Boeing probably has deep pockets and a huge infrastructure... huge buildings and oceans of workers to build jets.. what else can they do but keep building jets with all those machines and people. But then, so did Messerschmidt at the end of WW2. What an ego hit, from sexy BF-109's to ugh... what are we building now... funky little 3 wheeled cars. Are you serious?

Last edited: Mar 16, 2019
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4. Mar 16, 2019

### Turd Ferguson

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If the Max 8 identifies as an Airbus 321, will they still be grounded?

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5. Mar 16, 2019

### Vigilant1

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Before assuming anything, should we ask it if prefers the term "jackscrew" or "jillscrew?"
And I'll leave it at that.

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6. Mar 16, 2019

### TXFlyGuy

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On my short list is any airline with the name “China”, and Aeroflot, Asiana, etc.

I always stick with the legacy carriers. First World legacy carriers. Might take exception to a country that begins with “F”.

7. Mar 16, 2019

### TXFlyGuy

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We routinely fly at 320 IAS below 10,000 in Europe. For a time there was no speed limit on departures from IAH. Until one airline got scared, and went crying to the FAA. Ruined it for everyone.

8. Mar 16, 2019

### davidb

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It is so bizarre that I have to assume that data is inaccurate. They supposedly made a radio call indicating they were having some sort of airspeed anomaly. If we assume they had a false indication of low airspeed, we would expect to see a higher than normal ground speed as they sorted out the situation. But, I can’t imagine they would accelerate to 50 knots above redline without realizing they were going incredibly fast rather than dangerously slow. That data has them reaching ludicrous speed in level flight at 1000 feet agl. The other data from Aerion that we haven’t seen must paint a different picture.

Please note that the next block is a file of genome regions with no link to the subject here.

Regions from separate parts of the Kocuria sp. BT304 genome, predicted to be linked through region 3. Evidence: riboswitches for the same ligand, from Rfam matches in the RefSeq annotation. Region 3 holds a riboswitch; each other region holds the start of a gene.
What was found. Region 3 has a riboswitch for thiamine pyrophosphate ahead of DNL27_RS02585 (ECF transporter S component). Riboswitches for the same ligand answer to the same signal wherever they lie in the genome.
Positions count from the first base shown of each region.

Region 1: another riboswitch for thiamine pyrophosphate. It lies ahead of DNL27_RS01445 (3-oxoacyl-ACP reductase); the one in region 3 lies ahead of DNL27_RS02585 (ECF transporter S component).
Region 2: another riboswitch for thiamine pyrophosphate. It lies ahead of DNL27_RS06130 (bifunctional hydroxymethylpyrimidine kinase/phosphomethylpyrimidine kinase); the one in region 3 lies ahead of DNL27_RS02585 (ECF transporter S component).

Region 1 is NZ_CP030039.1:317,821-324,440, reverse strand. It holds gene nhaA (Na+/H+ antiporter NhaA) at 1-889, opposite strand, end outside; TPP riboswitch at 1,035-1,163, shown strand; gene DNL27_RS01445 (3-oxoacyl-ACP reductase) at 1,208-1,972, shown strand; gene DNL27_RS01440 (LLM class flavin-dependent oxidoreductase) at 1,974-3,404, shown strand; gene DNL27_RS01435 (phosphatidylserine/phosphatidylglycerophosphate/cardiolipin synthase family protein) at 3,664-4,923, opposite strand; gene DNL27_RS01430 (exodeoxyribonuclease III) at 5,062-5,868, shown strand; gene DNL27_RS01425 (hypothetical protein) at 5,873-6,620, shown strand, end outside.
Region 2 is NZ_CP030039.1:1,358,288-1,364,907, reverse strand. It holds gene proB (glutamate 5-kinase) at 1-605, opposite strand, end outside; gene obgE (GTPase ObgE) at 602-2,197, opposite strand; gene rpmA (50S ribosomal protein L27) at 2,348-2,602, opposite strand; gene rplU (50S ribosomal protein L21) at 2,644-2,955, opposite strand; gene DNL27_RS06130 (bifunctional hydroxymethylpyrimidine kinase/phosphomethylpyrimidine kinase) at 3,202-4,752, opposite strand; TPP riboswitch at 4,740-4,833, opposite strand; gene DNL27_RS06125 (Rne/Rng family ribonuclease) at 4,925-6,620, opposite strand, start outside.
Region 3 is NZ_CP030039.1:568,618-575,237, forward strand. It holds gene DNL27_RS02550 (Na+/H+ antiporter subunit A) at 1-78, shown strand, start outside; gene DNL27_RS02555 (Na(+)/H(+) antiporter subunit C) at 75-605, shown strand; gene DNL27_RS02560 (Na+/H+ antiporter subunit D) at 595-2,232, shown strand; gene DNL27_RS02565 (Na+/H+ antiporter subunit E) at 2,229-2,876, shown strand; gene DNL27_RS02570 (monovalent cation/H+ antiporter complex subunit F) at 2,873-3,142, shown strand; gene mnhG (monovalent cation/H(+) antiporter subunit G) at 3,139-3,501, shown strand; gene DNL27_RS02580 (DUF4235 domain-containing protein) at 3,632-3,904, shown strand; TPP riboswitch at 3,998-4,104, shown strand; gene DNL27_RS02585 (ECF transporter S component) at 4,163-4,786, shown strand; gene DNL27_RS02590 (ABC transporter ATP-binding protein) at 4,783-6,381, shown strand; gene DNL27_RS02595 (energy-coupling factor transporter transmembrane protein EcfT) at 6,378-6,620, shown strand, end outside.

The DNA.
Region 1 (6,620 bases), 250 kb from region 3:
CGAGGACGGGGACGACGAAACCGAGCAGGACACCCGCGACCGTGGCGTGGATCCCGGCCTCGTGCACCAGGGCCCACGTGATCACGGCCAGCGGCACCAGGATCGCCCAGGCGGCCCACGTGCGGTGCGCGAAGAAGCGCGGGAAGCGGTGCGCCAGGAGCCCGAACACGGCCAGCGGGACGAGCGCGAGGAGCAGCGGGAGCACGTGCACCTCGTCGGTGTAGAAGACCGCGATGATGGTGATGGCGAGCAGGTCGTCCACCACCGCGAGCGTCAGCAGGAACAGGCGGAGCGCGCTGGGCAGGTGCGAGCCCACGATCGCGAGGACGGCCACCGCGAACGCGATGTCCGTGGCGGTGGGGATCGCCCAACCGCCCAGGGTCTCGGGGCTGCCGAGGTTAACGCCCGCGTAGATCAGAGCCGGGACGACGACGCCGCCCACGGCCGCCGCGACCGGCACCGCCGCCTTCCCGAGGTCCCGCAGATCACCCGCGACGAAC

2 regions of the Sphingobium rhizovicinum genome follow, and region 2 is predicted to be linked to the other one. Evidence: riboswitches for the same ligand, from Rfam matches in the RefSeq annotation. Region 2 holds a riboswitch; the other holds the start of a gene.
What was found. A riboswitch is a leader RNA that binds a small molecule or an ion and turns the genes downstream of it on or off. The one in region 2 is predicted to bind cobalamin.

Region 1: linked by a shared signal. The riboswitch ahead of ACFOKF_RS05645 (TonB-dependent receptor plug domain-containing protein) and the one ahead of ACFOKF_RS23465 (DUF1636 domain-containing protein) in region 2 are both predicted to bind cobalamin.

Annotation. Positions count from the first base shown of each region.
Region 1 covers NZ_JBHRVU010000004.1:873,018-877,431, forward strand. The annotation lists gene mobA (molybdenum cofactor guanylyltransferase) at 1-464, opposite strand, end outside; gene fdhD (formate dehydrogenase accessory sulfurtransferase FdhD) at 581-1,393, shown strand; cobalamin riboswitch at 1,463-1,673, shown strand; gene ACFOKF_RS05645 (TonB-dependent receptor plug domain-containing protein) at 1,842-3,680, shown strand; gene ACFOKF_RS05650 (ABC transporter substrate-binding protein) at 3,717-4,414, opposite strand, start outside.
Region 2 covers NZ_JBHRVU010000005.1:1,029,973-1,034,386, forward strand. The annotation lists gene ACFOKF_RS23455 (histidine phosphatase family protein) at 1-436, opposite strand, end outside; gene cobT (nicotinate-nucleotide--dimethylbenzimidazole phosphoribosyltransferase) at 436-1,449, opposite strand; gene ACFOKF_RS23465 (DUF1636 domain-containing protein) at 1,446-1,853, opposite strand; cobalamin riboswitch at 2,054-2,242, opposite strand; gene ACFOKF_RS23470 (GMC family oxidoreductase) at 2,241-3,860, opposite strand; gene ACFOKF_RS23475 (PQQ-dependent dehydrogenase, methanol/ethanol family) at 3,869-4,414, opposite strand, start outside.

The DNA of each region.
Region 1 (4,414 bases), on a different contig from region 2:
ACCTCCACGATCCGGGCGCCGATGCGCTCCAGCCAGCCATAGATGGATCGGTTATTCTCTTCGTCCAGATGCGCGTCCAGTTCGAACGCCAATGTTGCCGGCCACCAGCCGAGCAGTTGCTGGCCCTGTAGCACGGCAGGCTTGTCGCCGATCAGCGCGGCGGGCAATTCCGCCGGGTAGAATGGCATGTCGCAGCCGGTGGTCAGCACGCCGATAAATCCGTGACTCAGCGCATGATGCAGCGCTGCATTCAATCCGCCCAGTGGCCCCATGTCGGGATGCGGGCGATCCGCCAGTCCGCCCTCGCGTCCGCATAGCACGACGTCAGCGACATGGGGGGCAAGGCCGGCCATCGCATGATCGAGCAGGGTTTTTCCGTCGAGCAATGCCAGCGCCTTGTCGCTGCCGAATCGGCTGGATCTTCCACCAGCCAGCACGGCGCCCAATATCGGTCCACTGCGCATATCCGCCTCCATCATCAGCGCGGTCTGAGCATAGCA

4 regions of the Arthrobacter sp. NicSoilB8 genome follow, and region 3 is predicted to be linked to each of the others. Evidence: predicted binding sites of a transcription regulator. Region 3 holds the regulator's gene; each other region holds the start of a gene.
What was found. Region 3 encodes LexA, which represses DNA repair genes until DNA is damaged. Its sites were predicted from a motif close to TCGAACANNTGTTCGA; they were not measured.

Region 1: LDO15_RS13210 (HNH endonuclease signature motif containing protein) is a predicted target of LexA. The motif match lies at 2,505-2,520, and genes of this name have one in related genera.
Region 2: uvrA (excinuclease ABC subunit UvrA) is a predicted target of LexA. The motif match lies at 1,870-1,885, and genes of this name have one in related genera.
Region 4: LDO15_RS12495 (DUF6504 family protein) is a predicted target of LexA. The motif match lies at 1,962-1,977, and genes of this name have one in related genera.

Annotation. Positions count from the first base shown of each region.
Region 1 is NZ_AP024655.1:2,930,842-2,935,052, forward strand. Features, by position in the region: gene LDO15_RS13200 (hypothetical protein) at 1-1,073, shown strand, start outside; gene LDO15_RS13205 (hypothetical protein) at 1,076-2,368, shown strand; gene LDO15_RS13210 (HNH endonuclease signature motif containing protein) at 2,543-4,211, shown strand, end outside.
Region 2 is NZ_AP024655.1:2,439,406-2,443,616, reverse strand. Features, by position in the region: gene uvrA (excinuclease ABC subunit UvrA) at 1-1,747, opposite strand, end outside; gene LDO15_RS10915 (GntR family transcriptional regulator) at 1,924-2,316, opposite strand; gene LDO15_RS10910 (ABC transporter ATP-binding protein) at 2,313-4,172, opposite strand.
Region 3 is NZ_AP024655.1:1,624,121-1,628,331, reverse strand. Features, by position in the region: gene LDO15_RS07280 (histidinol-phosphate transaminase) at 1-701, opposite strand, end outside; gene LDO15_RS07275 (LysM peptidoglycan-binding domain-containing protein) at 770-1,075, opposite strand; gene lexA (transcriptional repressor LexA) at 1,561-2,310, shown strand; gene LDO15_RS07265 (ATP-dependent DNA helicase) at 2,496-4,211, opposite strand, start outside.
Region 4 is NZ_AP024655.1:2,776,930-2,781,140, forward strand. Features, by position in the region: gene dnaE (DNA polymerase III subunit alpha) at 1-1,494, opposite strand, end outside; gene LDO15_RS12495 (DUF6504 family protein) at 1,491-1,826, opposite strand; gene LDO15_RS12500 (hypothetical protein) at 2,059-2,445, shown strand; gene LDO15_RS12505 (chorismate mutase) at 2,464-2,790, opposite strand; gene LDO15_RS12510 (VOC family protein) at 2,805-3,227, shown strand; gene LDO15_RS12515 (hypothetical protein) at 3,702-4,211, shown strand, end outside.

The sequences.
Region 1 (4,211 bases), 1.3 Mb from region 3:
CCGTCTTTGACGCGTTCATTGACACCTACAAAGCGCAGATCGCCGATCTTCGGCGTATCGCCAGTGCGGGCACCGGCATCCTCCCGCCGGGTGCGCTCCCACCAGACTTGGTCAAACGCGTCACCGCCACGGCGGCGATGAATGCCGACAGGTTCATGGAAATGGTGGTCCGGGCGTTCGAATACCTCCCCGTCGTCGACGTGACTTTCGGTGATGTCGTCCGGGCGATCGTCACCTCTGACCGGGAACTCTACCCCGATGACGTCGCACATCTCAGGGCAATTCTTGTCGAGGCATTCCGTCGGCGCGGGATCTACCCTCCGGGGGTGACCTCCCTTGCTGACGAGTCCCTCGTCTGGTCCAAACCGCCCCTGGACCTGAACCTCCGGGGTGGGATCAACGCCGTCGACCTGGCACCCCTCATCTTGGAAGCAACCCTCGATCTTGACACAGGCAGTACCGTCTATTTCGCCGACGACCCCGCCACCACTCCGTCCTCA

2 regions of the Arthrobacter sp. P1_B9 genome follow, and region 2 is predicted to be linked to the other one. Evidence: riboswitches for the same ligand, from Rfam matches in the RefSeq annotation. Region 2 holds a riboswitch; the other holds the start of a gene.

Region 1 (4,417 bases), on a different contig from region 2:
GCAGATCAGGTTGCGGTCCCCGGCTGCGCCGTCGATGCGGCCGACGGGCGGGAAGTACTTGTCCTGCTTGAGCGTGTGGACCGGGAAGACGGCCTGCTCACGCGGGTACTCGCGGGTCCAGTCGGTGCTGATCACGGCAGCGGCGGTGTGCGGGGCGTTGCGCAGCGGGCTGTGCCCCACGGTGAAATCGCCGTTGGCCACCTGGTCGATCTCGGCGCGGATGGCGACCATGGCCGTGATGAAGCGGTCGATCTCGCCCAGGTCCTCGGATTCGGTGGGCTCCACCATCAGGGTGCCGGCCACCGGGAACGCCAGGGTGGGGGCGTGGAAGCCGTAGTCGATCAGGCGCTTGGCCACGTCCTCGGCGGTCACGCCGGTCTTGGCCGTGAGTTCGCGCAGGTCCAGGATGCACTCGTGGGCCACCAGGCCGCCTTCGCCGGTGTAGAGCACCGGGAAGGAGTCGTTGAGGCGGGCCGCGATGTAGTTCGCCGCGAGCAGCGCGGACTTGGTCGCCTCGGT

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9. Mar 16, 2019

### rv6ejguy

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Hard to believe the radar data is wrong but it's possible. As we've seen in a number of accidents and incidents, it takes a while, if ever, during the event for pilots to realize something is up with the altimeter, AOA or airspeed. It baffles me why they never cross check GPS speed. Air France 447 had many minutes to figure out these readings were invalid just by looking at the GPS. This should be drummed into flight crew. It seems there is utter reliance on what's being displayed is 100% accurate all the time and they don't think to cross check some other way when something is contradictory. This one seems almost as incredulous being in daytime VFR conditions with the facts we know so far.

10. Mar 16, 2019

### TXFlyGuy

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Several issues here, AF 447. The pilots never looked at the standby indicator. That would have answered all of their questions. I always look at pitch, and power. At cruise altitude, a 777 flies at 2 degrees nose up, and 90 to 92% N1. If you lose everything, all AS and altitude indications, just maintain pitch and power, and the plane will fly just fine.

With AF 447, had the pilot (s) done nothing, they would have survived. They actually caused the stall, and crash.

The GPS ground speed in the above was only 100 knots, so that would not have helped them as the were going down at over 10,000 feet per minute.